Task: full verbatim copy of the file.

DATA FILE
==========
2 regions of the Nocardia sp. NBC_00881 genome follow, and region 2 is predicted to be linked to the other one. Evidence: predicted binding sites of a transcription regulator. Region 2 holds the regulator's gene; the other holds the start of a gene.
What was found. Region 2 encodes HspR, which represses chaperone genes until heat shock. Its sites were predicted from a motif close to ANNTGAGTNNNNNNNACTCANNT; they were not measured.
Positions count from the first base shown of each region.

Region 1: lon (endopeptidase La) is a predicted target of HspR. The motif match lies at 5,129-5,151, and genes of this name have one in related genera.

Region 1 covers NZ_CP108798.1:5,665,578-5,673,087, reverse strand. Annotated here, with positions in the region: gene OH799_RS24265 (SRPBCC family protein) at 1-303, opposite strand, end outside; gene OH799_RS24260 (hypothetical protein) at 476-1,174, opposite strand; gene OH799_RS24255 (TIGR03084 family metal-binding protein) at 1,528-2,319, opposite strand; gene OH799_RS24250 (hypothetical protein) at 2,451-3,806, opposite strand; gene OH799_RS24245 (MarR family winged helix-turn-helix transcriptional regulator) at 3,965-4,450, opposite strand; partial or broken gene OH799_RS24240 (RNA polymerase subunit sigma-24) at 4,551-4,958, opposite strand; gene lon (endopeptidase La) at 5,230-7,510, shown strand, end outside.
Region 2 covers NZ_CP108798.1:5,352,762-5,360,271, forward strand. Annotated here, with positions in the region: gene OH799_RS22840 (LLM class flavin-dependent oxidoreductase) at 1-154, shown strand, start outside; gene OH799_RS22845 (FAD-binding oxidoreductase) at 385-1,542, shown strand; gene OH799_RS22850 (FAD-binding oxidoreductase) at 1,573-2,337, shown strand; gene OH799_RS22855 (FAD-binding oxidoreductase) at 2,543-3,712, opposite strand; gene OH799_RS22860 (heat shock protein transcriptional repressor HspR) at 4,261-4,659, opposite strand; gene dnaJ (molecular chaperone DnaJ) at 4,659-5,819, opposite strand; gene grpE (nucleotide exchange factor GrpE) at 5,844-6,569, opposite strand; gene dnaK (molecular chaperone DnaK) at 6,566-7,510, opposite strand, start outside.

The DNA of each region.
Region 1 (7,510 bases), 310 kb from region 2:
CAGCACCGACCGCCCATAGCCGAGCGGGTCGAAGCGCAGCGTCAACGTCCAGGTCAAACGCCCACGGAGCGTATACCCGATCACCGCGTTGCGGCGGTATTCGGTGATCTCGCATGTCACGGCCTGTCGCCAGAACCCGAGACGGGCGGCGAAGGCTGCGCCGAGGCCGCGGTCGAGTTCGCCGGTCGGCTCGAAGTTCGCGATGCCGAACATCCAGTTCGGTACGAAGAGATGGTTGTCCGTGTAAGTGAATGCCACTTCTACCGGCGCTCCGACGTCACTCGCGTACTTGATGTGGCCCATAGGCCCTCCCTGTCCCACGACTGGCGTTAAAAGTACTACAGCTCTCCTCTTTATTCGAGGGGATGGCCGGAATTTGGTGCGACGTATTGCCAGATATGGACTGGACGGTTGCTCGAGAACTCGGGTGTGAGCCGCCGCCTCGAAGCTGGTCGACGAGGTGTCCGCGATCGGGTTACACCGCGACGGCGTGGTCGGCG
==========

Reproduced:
2 regions of the Nocardia sp. NBC_00881 genome follow, and region 2 is predicted to be linked to the other one. Evidence: predicted binding sites of a transcription regulator. Region 2 holds the regulator's gene; the other holds the start of a gene.
What was found. Region 2 encodes HspR, which represses chaperone genes until heat shock. Its sites were predicted from a motif close to ANNTGAGTNNNNNNNACTCANNT; they were not measured.
Positions count from the first base shown of each region.

Region 1: lon (endopeptidase La) is a predicted target of HspR. The motif match lies at 5,129-5,151, and genes of this name have one in related genera.

Region 1 covers NZ_CP108798.1:5,665,578-5,673,087, reverse strand. Annotated here, with positions in the region: gene OH799_RS24265 (SRPBCC family protein) at 1-303, opposite strand, end outside; gene OH799_RS24260 (hypothetical protein) at 476-1,174, opposite strand; gene OH799_RS24255 (TIGR03084 family metal-binding protein) at 1,528-2,319, opposite strand; gene OH799_RS24250 (hypothetical protein) at 2,451-3,806, opposite strand; gene OH799_RS24245 (MarR family winged helix-turn-helix transcriptional regulator) at 3,965-4,450, opposite strand; partial or broken gene OH799_RS24240 (RNA polymerase subunit sigma-24) at 4,551-4,958, opposite strand; gene lon (endopeptidase La) at 5,230-7,510, shown strand, end outside.
Region 2 covers NZ_CP108798.1:5,352,762-5,360,271, forward strand. Annotated here, with positions in the region: gene OH799_RS22840 (LLM class flavin-dependent oxidoreductase) at 1-154, shown strand, start outside; gene OH799_RS22845 (FAD-binding oxidoreductase) at 385-1,542, shown strand; gene OH799_RS22850 (FAD-binding oxidoreductase) at 1,573-2,337, shown strand; gene OH799_RS22855 (FAD-binding oxidoreductase) at 2,543-3,712, opposite strand; gene OH799_RS22860 (heat shock protein transcriptional repressor HspR) at 4,261-4,659, opposite strand; gene dnaJ (molecular chaperone DnaJ) at 4,659-5,819, opposite strand; gene grpE (nucleotide exchange factor GrpE) at 5,844-6,569, opposite strand; gene dnaK (molecular chaperone DnaK) at 6,566-7,510, opposite strand, start outside.

The DNA of each region.
Region 1 (7,510 bases), 310 kb from region 2:
CAGCACCGACCGCCCATAGCCGAGCGGGTCGAAGCGCAGCGTCAACGTCCAGGTCAAACGCCCACGGAGCGTATACCCGATCACCGCGTTGCGGCGGTATTCGGTGATCTCGCATGTCACGGCCTGTCGCCAGAACCCGAGACGGGCGGCGAAGGCTGCGCCGAGGCCGCGGTCGAGTTCGCCGGTCGGCTCGAAGTTCGCGATGCCGAACATCCAGTTCGGTACGAAGAGATGGTTGTCCGTGTAAGTGAATGCCACTTCTACCGGCGCTCCGACGTCACTCGCGTACTTGATGTGGCCCATAGGCCCTCCCTGTCCCACGACTGGCGTTAAAAGTACTACAGCTCTCCTCTTTATTCGAGGGGATGGCCGGAATTTGGTGCGACGTATTGCCAGATATGGACTGGACGGTTGCTCGAGAACTCGGGTGTGAGCCGCCGCCTCGAAGCTGGTCGACGAGGTGTCCGCGATCGGGTTACACCGCGACGGCGTGGTCGGCG